A computer can connect you to millions of other people, yet today's static screens give no indication of this crowd. A web page may be simultaneously viewed by hundreds of vistors, yet there is little indication (aside from slow response time) that this gathering of like-minded individuals is occuring. How can these crowds be depicted? In the physical world people-watching -- following the ebb and flow of crowds of people, observing the interactions of strangers, imagining stories about an intriguing passerby -- is a popular pursuit. Is there an online equivalent?
And here are some examples of synthetic crowds:
1. Please read the papers.
2. Go to two or three different places where you can observe groups of people (such as a movie theatre, Harvard Square, a cafe, a classroom, a party, etc.). Watch for a while and think about what you notice - why do some people stand out? What do you find yourself looking at - faces? clothes? how people group together? Imagine different scenarios of why you are there - how would your observations change if you were looking for a friend or if you were trying to guess which of the passersby was a multimillionaire / international terrorist / romance novel writer? What do you wish you could know about some of the passersby that you cannot tell simply by observing them?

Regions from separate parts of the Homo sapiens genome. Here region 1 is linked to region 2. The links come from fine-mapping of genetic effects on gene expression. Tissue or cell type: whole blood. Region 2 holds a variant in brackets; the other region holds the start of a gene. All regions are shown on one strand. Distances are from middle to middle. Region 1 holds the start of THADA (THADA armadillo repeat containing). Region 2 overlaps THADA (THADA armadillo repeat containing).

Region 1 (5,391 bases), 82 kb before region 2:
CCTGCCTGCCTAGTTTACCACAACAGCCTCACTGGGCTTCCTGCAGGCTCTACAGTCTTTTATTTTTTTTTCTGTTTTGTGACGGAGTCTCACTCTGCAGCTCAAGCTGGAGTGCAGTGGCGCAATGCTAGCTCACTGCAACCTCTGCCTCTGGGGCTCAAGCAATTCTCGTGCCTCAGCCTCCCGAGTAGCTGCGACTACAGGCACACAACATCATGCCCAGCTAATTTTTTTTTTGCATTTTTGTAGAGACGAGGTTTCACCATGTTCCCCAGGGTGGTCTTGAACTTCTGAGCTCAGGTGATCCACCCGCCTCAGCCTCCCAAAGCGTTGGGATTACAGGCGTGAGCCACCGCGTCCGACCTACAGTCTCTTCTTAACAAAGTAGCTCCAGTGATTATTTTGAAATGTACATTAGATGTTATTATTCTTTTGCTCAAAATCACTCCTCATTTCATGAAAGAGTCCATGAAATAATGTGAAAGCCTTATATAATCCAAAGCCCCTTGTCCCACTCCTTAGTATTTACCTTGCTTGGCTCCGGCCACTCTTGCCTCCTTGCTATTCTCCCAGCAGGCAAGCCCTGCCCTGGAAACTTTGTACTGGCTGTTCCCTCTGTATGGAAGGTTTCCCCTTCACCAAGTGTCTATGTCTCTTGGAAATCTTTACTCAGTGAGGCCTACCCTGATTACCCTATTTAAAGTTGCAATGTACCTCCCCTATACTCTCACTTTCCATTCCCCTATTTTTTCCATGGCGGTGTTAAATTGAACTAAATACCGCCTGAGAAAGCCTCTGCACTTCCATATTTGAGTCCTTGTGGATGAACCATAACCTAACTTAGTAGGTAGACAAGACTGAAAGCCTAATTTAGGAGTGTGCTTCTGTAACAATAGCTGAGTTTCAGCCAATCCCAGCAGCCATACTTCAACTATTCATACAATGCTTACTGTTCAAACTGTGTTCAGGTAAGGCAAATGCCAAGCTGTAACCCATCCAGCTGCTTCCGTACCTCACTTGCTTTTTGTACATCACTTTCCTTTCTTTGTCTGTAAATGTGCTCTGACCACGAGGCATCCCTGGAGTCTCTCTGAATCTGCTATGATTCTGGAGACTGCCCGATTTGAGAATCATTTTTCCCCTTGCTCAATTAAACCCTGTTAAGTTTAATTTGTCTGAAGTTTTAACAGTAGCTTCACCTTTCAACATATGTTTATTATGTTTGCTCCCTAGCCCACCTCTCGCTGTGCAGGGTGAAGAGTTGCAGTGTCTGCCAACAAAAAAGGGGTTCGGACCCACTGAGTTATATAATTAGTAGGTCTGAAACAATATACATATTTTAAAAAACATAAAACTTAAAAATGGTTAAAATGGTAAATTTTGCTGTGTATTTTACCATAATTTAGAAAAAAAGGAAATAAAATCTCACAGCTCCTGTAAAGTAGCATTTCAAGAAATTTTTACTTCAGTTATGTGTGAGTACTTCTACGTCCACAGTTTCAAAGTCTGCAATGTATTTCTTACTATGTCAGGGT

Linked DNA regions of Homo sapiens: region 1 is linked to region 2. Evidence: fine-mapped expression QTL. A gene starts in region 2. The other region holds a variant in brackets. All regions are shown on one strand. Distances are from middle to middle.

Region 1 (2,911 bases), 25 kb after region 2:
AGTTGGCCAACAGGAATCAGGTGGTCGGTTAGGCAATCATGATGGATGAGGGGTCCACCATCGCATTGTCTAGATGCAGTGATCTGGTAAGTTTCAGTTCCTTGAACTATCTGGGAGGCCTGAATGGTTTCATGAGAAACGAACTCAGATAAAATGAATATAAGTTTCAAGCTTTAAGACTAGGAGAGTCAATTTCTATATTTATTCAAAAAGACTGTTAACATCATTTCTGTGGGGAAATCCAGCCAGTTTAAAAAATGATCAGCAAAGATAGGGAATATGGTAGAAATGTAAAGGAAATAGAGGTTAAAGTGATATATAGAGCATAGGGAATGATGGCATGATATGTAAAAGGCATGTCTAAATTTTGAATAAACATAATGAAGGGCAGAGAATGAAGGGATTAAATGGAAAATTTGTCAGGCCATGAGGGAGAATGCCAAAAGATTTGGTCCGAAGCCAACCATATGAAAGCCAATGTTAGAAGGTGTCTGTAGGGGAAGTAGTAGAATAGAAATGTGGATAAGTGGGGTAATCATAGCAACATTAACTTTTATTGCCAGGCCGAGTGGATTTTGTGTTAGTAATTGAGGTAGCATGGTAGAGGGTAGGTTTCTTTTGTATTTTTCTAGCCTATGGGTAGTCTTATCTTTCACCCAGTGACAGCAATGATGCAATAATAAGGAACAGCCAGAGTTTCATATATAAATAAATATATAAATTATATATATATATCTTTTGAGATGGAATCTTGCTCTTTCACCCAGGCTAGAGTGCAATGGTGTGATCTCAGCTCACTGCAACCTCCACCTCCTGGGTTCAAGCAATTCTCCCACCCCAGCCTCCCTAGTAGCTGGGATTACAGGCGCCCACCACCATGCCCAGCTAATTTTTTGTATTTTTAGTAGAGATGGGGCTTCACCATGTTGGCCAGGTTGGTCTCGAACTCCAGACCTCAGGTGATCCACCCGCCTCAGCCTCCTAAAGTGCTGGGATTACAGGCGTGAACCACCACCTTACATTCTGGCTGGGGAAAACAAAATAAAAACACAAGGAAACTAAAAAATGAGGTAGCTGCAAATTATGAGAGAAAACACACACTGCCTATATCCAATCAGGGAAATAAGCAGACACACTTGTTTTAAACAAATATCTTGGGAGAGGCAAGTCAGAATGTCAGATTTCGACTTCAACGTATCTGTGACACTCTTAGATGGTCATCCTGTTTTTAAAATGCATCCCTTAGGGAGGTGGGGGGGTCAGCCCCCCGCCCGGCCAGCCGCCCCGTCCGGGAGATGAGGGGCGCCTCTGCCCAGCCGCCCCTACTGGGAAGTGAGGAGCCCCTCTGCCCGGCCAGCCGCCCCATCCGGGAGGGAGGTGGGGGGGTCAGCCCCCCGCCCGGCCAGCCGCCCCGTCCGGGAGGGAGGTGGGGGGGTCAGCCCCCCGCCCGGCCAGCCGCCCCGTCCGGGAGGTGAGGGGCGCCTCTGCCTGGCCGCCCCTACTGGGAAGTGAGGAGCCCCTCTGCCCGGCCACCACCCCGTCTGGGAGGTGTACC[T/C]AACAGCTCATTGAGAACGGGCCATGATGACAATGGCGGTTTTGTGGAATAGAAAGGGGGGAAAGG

3. Drawing both from the readings and your observations, write an essay about the social function of crowds and of watching crowds. Also address the issues of virtual crowds: there an equivalent to the crowd online? what is it? how is it perceived? What is inherently different about it than a real world crowd - and what differences are a function of the interface and potentially erasable?
Please submit the URL of your critique online by Sunday evening. Copies of the readings are available outside of E15-449.